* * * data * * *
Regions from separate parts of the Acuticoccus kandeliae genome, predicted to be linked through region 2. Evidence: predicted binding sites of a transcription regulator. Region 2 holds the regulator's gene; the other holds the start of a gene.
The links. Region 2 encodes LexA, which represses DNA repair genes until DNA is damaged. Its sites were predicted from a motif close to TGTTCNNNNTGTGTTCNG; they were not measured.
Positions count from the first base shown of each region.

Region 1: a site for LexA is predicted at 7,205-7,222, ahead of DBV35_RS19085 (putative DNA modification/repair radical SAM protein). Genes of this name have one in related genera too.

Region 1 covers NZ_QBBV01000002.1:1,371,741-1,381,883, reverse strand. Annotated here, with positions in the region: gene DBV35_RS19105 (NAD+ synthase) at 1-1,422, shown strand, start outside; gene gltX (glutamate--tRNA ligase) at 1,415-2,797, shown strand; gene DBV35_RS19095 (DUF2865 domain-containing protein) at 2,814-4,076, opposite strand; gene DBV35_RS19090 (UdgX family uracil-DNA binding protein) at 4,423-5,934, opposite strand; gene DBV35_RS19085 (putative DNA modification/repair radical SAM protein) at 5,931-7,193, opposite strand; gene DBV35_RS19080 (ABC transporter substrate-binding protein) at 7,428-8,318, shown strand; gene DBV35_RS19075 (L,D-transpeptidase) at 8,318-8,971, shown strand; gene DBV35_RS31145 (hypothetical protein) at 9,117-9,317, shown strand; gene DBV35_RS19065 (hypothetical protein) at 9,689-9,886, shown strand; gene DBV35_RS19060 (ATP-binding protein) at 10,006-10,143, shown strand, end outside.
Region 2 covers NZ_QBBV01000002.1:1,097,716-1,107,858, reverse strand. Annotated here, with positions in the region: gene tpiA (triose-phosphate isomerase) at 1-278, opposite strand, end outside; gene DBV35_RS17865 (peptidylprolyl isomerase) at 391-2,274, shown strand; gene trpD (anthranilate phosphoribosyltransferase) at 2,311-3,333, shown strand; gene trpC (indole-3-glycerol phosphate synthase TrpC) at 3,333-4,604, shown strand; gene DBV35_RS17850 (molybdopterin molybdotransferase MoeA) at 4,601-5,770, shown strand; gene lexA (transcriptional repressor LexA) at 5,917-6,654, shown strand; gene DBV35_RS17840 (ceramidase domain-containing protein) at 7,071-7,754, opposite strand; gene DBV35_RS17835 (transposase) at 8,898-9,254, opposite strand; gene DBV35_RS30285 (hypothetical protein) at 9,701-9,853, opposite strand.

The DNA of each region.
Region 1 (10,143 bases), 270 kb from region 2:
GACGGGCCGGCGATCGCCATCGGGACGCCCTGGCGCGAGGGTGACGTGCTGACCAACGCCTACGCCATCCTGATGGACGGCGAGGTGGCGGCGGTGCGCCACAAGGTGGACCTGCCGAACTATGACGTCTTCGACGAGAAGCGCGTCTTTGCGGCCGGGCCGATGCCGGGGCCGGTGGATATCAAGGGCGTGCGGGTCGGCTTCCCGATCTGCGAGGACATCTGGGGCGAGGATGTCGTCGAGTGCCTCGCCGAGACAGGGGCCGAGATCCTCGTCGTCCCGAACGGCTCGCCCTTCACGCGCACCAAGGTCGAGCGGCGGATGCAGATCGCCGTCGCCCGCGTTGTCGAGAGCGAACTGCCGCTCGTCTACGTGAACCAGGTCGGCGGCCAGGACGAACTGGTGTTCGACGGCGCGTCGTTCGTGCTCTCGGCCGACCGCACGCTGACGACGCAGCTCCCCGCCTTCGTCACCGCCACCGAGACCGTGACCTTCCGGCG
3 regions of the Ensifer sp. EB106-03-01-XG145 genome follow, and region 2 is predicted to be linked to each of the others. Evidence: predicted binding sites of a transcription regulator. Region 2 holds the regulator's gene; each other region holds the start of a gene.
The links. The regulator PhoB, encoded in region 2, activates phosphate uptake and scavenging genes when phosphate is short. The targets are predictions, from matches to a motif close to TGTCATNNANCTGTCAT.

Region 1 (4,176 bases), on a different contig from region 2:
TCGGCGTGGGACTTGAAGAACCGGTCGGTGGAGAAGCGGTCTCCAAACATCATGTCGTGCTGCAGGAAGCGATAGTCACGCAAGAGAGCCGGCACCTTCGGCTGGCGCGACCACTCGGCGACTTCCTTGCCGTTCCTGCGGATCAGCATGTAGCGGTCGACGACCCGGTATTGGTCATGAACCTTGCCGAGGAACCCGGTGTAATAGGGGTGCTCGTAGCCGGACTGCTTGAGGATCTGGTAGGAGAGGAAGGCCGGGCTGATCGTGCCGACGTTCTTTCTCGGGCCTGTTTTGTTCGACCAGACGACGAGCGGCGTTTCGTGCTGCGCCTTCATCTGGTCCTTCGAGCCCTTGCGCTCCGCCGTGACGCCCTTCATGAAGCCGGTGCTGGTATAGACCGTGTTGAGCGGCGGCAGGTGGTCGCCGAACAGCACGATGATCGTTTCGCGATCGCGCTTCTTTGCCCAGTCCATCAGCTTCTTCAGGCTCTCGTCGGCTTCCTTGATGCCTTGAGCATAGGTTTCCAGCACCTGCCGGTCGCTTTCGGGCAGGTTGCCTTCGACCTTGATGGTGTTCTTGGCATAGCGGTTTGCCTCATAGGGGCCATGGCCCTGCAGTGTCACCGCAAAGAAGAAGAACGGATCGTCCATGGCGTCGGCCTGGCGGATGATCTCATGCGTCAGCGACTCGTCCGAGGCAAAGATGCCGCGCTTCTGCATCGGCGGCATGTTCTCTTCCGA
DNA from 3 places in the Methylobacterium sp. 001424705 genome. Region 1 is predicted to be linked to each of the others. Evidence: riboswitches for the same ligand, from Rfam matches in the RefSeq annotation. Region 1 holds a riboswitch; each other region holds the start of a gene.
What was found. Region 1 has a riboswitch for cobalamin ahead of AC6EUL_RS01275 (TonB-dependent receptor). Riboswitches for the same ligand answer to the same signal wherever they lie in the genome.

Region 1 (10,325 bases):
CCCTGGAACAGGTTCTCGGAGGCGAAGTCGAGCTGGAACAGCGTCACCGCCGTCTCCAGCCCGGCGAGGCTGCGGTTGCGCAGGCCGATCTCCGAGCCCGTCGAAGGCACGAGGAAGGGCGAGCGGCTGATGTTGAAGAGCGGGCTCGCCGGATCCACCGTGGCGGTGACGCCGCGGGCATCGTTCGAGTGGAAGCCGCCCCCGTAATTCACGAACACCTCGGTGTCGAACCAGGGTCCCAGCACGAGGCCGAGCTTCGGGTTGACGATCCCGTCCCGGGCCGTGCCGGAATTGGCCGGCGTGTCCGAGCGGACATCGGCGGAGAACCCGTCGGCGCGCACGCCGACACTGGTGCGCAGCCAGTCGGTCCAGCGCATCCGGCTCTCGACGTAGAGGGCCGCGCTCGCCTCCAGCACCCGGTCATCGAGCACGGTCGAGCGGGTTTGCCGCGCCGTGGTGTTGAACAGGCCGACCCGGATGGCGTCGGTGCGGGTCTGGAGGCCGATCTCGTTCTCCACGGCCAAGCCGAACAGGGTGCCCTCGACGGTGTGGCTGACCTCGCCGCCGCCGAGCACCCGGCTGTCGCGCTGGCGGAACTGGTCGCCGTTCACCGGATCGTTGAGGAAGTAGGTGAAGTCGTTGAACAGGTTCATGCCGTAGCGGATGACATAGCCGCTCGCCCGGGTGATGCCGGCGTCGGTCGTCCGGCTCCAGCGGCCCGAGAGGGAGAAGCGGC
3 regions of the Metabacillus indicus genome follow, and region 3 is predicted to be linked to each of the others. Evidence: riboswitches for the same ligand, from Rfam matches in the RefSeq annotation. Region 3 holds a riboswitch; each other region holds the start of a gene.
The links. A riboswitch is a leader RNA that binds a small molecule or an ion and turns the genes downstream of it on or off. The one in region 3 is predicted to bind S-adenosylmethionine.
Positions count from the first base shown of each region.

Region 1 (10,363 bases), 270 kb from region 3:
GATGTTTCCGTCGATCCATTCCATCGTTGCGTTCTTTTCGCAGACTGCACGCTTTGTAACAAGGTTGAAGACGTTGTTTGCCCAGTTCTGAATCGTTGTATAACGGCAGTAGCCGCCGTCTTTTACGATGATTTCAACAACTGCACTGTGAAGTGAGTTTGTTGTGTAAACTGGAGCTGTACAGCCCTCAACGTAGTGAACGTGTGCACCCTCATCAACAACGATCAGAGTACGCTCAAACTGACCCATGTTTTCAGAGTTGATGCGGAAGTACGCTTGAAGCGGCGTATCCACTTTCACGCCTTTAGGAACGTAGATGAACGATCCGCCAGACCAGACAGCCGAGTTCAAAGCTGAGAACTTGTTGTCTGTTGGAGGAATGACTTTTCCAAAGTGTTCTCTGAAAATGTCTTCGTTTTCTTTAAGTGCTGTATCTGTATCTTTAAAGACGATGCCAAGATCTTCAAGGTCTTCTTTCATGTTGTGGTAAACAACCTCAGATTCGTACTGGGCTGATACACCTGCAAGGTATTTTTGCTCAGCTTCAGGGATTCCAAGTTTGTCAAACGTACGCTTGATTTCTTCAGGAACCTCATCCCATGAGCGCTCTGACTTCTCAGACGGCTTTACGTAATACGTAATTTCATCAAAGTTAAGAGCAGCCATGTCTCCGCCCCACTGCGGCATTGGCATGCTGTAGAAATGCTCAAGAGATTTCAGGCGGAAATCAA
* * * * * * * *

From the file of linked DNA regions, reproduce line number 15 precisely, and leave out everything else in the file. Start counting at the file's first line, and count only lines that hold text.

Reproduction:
What was found. Region 1 has a riboswitch for cobalamin ahead of AC6EUL_RS01275 (TonB-dependent receptor). Riboswitches for the same ligand answer to the same signal wherever they lie in the genome.